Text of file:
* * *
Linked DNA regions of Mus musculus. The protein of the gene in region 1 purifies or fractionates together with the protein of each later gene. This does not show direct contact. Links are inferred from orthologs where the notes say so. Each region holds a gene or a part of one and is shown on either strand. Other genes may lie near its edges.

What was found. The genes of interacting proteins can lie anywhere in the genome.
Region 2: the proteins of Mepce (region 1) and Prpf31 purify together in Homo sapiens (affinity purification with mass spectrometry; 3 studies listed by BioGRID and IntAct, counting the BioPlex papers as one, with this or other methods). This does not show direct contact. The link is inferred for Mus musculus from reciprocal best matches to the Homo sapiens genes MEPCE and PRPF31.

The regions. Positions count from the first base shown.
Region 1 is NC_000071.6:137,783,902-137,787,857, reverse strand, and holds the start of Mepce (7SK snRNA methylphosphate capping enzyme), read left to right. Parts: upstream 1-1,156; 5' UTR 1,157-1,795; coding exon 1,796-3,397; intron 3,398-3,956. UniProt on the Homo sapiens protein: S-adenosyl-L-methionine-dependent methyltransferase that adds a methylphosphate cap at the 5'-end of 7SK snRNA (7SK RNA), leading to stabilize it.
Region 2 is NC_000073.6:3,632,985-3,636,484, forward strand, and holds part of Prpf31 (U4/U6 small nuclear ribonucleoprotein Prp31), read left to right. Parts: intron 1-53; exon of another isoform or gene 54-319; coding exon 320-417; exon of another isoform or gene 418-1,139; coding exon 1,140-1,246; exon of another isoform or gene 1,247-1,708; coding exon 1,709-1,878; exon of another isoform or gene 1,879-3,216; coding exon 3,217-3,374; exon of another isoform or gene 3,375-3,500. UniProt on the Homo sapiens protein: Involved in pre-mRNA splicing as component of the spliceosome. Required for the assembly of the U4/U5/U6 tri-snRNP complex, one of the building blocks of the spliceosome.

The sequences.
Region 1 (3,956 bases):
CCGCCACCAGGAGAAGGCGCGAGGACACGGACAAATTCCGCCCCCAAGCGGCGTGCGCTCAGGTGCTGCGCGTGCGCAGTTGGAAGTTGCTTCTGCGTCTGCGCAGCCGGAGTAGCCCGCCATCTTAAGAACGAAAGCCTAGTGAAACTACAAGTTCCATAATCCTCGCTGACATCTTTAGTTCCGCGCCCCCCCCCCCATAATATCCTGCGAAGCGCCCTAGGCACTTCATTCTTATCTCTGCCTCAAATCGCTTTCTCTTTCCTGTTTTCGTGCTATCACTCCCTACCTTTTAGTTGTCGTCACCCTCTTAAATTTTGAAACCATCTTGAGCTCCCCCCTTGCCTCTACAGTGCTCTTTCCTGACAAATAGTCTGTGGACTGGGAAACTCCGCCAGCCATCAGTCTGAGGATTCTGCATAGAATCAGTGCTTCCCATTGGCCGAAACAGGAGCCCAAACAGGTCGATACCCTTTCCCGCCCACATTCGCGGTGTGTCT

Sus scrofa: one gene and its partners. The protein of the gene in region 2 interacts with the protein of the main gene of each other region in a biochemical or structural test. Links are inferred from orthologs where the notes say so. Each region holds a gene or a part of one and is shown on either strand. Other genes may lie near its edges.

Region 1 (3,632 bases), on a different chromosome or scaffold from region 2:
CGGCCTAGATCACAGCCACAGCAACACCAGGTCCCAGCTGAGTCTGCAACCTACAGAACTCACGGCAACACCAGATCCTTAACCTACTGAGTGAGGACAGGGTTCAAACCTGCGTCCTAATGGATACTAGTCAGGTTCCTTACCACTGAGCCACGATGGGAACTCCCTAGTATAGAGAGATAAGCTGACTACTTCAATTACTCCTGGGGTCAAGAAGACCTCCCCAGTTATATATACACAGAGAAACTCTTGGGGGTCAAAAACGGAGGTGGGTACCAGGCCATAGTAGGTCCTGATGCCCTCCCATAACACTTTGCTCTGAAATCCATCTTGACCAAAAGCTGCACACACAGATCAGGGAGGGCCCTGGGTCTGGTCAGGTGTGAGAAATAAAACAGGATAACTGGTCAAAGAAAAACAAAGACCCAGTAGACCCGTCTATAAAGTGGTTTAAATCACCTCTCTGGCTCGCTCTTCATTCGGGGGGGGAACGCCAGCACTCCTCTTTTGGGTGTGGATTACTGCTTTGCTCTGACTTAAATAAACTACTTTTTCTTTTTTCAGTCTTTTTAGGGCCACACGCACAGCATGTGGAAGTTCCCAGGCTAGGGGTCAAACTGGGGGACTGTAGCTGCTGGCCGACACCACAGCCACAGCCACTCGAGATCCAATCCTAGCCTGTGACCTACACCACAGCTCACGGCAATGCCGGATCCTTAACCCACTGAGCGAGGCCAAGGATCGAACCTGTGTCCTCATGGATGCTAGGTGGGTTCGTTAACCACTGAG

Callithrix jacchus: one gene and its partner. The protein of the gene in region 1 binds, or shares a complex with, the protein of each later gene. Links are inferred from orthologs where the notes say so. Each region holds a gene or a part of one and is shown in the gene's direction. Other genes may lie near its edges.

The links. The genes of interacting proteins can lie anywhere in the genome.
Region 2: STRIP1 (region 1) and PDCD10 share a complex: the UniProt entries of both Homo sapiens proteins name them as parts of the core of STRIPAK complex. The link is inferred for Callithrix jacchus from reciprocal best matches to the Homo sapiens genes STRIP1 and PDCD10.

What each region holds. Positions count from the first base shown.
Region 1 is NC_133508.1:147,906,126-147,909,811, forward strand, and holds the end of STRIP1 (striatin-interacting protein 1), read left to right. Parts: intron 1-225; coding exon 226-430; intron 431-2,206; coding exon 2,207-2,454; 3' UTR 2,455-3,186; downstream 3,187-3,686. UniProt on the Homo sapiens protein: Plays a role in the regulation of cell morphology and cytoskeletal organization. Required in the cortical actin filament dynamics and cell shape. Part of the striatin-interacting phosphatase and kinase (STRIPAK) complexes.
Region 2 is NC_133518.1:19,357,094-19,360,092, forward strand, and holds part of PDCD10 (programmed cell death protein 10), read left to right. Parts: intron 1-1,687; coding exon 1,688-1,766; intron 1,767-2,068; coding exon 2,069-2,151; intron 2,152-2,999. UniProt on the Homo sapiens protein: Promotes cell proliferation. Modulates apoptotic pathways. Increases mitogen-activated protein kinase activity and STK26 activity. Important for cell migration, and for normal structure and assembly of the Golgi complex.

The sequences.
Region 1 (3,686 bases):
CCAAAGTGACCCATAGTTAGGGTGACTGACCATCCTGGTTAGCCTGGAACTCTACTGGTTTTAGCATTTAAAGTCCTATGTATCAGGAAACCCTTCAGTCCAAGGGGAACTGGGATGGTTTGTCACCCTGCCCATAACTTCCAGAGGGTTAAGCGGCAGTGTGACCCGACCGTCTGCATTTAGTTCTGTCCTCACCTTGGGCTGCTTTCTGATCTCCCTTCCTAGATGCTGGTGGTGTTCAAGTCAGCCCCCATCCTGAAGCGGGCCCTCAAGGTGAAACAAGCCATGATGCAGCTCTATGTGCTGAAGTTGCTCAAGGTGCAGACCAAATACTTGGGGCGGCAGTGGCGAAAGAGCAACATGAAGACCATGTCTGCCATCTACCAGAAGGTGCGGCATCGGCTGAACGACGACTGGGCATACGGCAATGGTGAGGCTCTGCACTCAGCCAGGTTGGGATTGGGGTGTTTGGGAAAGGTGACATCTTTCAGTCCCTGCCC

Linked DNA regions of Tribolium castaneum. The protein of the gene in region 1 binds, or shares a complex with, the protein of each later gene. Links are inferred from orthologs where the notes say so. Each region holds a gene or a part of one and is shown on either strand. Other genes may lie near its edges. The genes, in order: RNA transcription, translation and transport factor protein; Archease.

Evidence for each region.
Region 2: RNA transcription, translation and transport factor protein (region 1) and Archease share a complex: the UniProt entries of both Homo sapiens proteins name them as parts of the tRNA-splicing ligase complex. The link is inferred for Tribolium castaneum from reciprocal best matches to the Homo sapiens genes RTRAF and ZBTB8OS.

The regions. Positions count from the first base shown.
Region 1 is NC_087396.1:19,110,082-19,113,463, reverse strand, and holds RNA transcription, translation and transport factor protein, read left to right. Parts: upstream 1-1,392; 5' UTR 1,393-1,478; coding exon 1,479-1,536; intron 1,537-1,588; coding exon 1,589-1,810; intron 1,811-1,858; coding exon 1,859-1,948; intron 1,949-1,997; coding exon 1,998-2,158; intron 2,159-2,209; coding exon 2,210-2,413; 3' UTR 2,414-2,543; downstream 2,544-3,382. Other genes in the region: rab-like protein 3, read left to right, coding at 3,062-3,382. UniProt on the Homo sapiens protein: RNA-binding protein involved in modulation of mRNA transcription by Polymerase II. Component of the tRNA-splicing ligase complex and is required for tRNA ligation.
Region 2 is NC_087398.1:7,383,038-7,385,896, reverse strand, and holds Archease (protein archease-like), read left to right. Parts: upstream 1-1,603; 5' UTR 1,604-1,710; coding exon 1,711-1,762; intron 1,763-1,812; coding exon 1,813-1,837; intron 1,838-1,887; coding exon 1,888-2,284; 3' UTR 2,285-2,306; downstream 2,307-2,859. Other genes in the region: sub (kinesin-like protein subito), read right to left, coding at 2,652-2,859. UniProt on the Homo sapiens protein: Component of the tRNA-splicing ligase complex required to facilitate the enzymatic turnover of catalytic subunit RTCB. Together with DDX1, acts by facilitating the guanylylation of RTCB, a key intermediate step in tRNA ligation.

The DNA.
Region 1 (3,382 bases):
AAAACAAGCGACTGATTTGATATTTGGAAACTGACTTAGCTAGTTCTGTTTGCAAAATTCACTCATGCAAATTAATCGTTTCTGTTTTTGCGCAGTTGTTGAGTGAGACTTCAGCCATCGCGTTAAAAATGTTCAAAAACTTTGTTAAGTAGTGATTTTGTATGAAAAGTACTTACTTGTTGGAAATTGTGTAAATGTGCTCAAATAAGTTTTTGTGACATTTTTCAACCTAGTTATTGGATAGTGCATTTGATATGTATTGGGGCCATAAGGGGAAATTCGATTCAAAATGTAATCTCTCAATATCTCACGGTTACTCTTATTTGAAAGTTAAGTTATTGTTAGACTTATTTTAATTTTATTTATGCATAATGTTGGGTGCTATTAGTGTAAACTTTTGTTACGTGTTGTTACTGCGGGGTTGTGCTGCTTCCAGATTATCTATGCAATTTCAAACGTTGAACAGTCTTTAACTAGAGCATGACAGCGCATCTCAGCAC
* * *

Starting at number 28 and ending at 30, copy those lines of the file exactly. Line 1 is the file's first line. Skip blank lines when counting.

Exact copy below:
The DNA.
Region 1 (3,382 bases):
AAAACAAGCGACTGATTTGATATTTGGAAACTGACTTAGCTAGTTCTGTTTGCAAAATTCACTCATGCAAATTAATCGTTTCTGTTTTTGCGCAGTTGTTGAGTGAGACTTCAGCCATCGCGTTAAAAATGTTCAAAAACTTTGTTAAGTAGTGATTTTGTATGAAAAGTACTTACTTGTTGGAAATTGTGTAAATGTGCTCAAATAAGTTTTTGTGACATTTTTCAACCTAGTTATTGGATAGTGCATTTGATATGTATTGGGGCCATAAGGGGAAATTCGATTCAAAATGTAATCTCTCAATATCTCACGGTTACTCTTATTTGAAAGTTAAGTTATTGTTAGACTTATTTTAATTTTATTTATGCATAATGTTGGGTGCTATTAGTGTAAACTTTTGTTACGTGTTGTTACTGCGGGGTTGTGCTGCTTCCAGATTATCTATGCAATTTCAAACGTTGAACAGTCTTTAACTAGAGCATGACAGCGCATCTCAGCAC